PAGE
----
All course materials are free to access and can be found in each unit of the course. Pay close attention to the notes that accompany these course materials, as they will tell you what to focus on in each resource, and will help you to understand how the learning materials fit into the course as a whole. You can also see a list of all the learning materials in this course by clicking on Resources in the navigation bar.
Evaluation and Minimum Passing Score
Only the final exam is considered when awarding you a grade for this course. In order to pass this course, you will need to earn a 70% or higher on the final exam. Your score on the exam will be calculated as soon as you complete it. If you do not pass the exam on your first try, you may take it again as many times as you want, with a 7-day waiting period between each attempt. Once you have successfully passed the final exam you will be awarded a free Course Completion Certificate.
Tips for Success
CS120: Bitcoin for Developers I is a self-paced course, which means that you can decide when you will start and when you will complete the course. There is no instructor or set schedule to follow. We estimate that the "average" student will take 18 hours to complete this course. We recommend that you work through the course at a pace that is comfortable for you and allows you to make regular progress. It's a good idea to also schedule your study time in advance and try as best as you can to stick to that schedule.
Learning new material can be challenging, so we've compiled a few study strategies to help you succeed:
- Take notes on the various terms, practices, and theories that you come across. This can help you put each concept into context, and will create a refresher that you can use as you study later on.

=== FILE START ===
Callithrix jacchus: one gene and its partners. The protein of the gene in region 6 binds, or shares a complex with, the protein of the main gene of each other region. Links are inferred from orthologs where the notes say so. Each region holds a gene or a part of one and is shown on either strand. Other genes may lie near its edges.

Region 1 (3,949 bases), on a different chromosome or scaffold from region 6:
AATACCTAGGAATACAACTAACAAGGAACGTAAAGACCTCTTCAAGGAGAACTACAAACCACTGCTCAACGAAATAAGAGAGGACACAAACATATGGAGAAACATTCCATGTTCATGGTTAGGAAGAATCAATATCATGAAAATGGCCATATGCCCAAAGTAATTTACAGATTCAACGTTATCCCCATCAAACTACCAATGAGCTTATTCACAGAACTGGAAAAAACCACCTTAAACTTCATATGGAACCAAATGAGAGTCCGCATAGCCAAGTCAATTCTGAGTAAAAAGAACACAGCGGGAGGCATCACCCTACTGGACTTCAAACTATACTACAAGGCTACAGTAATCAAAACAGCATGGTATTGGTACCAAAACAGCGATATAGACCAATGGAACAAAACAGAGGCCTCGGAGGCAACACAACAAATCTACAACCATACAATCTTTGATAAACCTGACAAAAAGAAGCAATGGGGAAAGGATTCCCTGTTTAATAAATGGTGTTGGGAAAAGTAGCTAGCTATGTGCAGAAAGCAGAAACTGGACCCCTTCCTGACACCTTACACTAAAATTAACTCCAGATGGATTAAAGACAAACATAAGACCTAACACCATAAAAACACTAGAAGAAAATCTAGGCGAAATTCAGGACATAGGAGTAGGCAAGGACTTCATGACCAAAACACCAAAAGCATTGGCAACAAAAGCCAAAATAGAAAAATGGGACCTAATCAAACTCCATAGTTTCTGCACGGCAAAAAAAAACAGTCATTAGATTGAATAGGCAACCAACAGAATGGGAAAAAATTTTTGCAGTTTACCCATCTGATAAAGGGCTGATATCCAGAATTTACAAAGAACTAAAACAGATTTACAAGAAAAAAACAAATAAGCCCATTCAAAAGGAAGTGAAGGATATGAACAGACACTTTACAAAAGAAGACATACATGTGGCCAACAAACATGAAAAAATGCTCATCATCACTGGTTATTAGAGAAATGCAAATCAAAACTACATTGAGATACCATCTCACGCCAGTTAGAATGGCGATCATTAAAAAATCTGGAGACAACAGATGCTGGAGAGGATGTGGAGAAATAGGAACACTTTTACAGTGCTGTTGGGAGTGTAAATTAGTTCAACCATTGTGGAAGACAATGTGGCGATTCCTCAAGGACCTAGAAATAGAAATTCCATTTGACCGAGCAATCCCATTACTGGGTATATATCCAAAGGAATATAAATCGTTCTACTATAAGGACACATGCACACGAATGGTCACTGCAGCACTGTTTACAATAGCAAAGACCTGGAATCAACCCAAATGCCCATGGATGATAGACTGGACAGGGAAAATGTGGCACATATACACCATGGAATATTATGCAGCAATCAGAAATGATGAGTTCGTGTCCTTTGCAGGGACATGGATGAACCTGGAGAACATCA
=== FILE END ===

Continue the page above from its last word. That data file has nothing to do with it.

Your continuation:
- As you work through the materials, take some time to test yourself on what you remember and how well you understand the concepts. Reflecting on what you've learned is important for your long-term memory, and will make you more likely to retain information over time.
This course is delivered entirely online. You will be required to have access to a computer or web-capable mobile device and have consistent access to the internet to either view or download the necessary course resources and to attempt any auto-graded course assessments and the final exam.
To access the full course, including the final exam, you will need to be logged into your Saylor Academy account and enrolled in the course. If you do not already have an account, you may create one for free here. Although you can access some of the course without logging in to your account, you should log in to maximize your course experience. For example, you cannot take assessments or track your progress unless you are logged in.
For additional guidance, check out Saylor Academy's FAQ.
This course is entirely free to enroll in and to access. Everything linked in the course, including textbooks, videos, webpages, and activities, are all available for no charge. This course also contains a free final exam and course completion certificate.